Motor nerve conduction studies and electromyography were carried out in at least one affected nerve segment and muscle group, respectively, at baseline and again at the end of the treatment period. Temperature of the limbs was maintained above 30°C. The trial neurophysiologist was not involved in any other trial assessments. Data for distal latency (DL), compound muscle action potential (CMAP) amplitudes and durations, conduction velocity, and F-wave latency were collected. Needle electromyography recordings of voluntarily contracting muscle activity were scored by a panel of five qualified neurophysiologists to assess any difference in the recruitment density pattern between baseline and the end-of-treatment period. The recordings were presented in pairs (pre- and post-treatment) and assessors were blinded to the patient details and the ordering of the recordings.

Pharmacological monitoring

Blood tests were taken prior to each eculizumab dose, and assays were performed for pharmacokinetics (serum drug concentration) and pharmacodynamics, as measured by terminal complement functional assay (percentage of red cell lysis using patient serum as complement source). Anti-GM1 glycolipid antibodies were measured at baseline by enzyme-linked immunosorbent assay (ELISA) (Willison et al., 1999).


Because the study was not designed to test efficacy, no power calculation was performed, and the number of patients enrolled was a convenience sample.

Task scores, speeds or values were summarised by median and inter-quartile range (IQR) values for each time point or period, and presented as box-and-whisker plots. The myometry or muscle strength/force (MSF) recordings were summed across all five selected muscles for each patient to make a total MSF score. All electrophysiology results were transformed to z-scores, except % conduction block. The Wilcoxon signed-rank test was used to test whether the median differences in the intra-patient scores or speeds between the measurement points or periods and baseline (run-in day zero) were statistically significantly different from zero. The Mann-Whitney U-test was used to compare the medians between unpaired groups. A p-value <0.05 was considered to be significant and all tests were two-sided.



Twenty-two patients with a diagnosis of MMN were screened and considered eligible. One patient was excluded from recruitment as he required air travel to reach hospital. One other patient was diagnosed with metastatic cancer of unknown primary during the screening period and was excluded from recruitment. Seven of 20 patients declined enrollment due to (1) perceived risks of the trial drug and/or (2) already receiving perceived full benefit from IVIg.

The remaining 13 patients were recruited to the study with informed consent. Basic clinical data are listed in Table 3. At the time of inclusion, 10 of 13 patients were regularly attending for cycles of intravenous IVIg 1 g/kg administered over 1–5 days and repeated on average at 4 weekly intervals (Table 3). The remaining three patients were not currently on treatment.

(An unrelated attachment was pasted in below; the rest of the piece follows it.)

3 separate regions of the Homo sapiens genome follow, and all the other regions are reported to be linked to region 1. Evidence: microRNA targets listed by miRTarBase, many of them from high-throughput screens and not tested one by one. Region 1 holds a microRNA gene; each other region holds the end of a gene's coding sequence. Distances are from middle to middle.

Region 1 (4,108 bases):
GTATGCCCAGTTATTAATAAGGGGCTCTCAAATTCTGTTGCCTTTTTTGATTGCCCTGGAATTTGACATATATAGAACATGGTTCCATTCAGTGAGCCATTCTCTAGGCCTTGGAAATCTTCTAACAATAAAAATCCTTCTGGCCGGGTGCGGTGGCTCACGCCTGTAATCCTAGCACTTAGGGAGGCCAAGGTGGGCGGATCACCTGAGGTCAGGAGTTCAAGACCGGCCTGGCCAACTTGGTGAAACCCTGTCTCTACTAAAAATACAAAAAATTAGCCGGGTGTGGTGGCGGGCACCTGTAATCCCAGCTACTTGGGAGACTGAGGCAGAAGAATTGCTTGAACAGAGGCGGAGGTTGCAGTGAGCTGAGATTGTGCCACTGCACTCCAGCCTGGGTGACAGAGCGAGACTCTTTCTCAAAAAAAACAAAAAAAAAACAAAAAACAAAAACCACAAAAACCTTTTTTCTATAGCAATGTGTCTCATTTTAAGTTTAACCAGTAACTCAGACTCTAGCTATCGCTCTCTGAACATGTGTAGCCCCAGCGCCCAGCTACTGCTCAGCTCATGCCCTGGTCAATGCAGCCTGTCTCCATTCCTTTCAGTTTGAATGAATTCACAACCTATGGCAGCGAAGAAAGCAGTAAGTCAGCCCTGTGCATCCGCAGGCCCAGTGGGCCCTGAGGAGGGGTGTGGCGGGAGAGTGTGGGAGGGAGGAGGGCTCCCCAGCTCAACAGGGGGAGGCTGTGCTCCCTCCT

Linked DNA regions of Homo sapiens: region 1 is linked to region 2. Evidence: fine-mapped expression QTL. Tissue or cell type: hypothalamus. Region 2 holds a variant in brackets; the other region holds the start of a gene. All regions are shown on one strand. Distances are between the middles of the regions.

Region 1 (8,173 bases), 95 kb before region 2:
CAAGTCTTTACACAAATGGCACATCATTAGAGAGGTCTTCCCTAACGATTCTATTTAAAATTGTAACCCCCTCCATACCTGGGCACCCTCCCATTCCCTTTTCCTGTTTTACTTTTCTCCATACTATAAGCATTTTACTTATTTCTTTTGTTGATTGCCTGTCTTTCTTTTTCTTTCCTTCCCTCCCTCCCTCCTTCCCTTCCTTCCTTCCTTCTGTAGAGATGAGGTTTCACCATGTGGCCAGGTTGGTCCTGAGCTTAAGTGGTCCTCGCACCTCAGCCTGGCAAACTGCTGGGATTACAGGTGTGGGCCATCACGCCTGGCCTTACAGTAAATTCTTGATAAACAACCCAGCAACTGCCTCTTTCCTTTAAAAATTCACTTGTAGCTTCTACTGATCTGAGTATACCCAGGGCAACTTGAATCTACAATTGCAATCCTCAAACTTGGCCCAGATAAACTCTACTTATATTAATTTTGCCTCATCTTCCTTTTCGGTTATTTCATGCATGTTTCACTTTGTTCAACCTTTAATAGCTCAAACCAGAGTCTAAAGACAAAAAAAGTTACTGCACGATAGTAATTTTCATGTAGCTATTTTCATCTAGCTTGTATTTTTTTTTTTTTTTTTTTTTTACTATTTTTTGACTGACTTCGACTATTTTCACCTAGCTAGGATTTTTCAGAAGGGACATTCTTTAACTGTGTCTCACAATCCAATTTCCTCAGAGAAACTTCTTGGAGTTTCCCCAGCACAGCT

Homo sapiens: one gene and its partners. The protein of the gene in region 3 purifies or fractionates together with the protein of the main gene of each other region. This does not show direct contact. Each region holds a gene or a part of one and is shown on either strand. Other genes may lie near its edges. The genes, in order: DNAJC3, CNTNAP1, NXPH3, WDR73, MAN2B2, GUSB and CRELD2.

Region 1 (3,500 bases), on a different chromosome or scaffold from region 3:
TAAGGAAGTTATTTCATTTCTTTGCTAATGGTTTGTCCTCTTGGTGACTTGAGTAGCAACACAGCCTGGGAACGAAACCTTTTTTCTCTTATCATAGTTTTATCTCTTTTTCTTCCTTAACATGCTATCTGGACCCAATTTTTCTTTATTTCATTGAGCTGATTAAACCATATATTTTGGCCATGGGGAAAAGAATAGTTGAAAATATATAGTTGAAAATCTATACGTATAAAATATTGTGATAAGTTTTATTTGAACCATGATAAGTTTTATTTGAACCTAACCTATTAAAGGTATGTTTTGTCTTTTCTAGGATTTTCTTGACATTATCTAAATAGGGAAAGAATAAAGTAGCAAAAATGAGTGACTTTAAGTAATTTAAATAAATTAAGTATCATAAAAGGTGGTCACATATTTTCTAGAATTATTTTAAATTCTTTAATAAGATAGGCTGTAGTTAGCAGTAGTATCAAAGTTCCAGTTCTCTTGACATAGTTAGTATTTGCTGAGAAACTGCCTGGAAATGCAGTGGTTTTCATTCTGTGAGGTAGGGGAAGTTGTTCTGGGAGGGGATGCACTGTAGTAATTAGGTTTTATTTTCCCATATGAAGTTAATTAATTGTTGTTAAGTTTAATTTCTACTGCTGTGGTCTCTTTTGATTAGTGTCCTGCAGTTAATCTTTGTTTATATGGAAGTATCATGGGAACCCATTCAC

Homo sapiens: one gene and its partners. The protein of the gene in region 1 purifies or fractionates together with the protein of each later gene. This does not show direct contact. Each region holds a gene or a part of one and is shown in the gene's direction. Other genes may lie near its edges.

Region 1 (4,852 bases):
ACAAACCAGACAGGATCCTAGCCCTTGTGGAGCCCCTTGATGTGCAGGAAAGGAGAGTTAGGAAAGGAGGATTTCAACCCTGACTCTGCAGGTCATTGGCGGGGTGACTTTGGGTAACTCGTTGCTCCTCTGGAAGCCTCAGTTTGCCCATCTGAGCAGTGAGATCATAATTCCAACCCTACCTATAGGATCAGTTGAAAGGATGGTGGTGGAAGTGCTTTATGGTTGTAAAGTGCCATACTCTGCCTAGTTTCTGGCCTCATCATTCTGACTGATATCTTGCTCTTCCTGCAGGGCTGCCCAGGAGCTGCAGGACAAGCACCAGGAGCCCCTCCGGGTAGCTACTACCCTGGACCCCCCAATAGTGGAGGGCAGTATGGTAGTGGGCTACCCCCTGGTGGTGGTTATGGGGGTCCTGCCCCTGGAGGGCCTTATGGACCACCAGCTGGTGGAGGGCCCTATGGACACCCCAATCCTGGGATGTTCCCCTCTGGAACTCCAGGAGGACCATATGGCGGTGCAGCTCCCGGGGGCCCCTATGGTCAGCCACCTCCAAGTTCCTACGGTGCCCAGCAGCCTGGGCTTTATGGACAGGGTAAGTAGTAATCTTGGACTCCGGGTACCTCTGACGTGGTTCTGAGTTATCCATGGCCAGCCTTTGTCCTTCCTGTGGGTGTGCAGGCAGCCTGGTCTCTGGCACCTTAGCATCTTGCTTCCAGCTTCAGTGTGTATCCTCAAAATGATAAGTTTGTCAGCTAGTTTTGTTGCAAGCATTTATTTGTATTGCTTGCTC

Table 3.  Clinical features.
  1. IgM, Immunoglobulin M; IVIg, IQR, inter-quartile range; intravenous immunoglobulin.

Clinical features, n = 13
Male gender11 (85%)
Age at start of trial55 years (IQR 51–65)
Years affected by start of trial19 years (IQR 10–29)
Upper limb onset11 (85%)
Lower limb involvement6 (46%)
Sensory symptoms5 (38%)
Diminished reflexes 
Affected limbs only4 (31%)
All limbs5 (38%)
IgM anti-GM1 antibody positive9 (69%)
IgM anti-GM1 antibody titre1/9,000 (IQR 1/1,275–1/12,500)
Current IVIg treatment10 (77%)
Duration of IVIg treatment9 years (IQR 5–14)
Current IVIg inter-treatment interval4 weeks (IQR 3.0–4.75)
Average IVIg dose in year before trial840 g/year (IQR 300–1,000)

Primary outcome – safety and tolerability

Adverse events

No patient discontinued the study medication due to an AE. One patient had an aborted infusion due to an allergic response, which was managed with prophylactic steroid and anti-histamine before subsequent doses. No unexpected treatment emergent signs or symptoms were noted. No bacterial or other infections were identified.

There were 52 AEs during the treatment period (Table 4), which were either mild (73%) or moderate (27%). Headache was the most common AE, accounting for 33% of all AEs during the treatment period. Almost two-thirds (11 of 17; 65%) of the headaches were in the first 4 weeks of eculizumab treatment.

Table 4.  Adverse event data.
Adverse events
  1. AEs, adverse events.

All AEs5 (2)52 (11)5 (3)
Gastrointestinal symptoms140
Respiratory/coryzal symptoms071
Skin rash140

The rate of AEs (expressed as the proportion of weeks per period where an AE was experienced) was significantly higher (median 14%; IQR 7%–21%) during the treatment period than in either the run-in (median 0%; IQR 0–0%; p = 0.004) or the run-out periods (median 0%; IQR 0%–3%; p = 0.011).

There were two SAEs during the treatment period comprising headache and vomiting following co-administration of IVIg and eculizumab treatment. These led to overnight admission for medical management. One was diagnosed as aseptic meningitis and the other as treatment-related headache.